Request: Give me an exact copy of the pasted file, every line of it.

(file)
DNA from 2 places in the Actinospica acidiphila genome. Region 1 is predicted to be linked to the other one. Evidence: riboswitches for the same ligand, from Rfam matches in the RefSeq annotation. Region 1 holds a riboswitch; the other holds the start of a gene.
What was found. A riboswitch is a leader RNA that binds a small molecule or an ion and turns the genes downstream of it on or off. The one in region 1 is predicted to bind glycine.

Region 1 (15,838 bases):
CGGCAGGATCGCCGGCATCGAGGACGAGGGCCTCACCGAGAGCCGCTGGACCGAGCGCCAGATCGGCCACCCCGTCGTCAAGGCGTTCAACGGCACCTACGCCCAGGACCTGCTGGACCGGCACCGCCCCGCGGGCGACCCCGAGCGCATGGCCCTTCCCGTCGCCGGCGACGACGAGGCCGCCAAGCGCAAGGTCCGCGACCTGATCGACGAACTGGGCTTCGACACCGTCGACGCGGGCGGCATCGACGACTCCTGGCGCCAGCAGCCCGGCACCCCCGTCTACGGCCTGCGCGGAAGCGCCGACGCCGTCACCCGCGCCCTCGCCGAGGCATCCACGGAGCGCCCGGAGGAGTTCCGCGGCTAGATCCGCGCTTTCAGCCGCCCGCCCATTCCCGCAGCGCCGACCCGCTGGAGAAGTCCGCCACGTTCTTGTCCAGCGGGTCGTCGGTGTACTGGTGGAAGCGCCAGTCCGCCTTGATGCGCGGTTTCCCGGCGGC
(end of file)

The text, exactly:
DNA from 2 places in the Actinospica acidiphila genome. Region 1 is predicted to be linked to the other one. Evidence: riboswitches for the same ligand, from Rfam matches in the RefSeq annotation. Region 1 holds a riboswitch; the other holds the start of a gene.
What was found. A riboswitch is a leader RNA that binds a small molecule or an ion and turns the genes downstream of it on or off. The one in region 1 is predicted to bind glycine.

Region 1 (15,838 bases):
CGGCAGGATCGCCGGCATCGAGGACGAGGGCCTCACCGAGAGCCGCTGGACCGAGCGCCAGATCGGCCACCCCGTCGTCAAGGCGTTCAACGGCACCTACGCCCAGGACCTGCTGGACCGGCACCGCCCCGCGGGCGACCCCGAGCGCATGGCCCTTCCCGTCGCCGGCGACGACGAGGCCGCCAAGCGCAAGGTCCGCGACCTGATCGACGAACTGGGCTTCGACACCGTCGACGCGGGCGGCATCGACGACTCCTGGCGCCAGCAGCCCGGCACCCCCGTCTACGGCCTGCGCGGAAGCGCCGACGCCGTCACCCGCGCCCTCGCCGAGGCATCCACGGAGCGCCCGGAGGAGTTCCGCGGCTAGATCCGCGCTTTCAGCCGCCCGCCCATTCCCGCAGCGCCGACCCGCTGGAGAAGTCCGCCACGTTCTTGTCCAGCGGGTCGTCGGTGTACTGGTGGAAGCGCCAGTCCGCCTTGATGCGCGGTTTCCCGGCGGC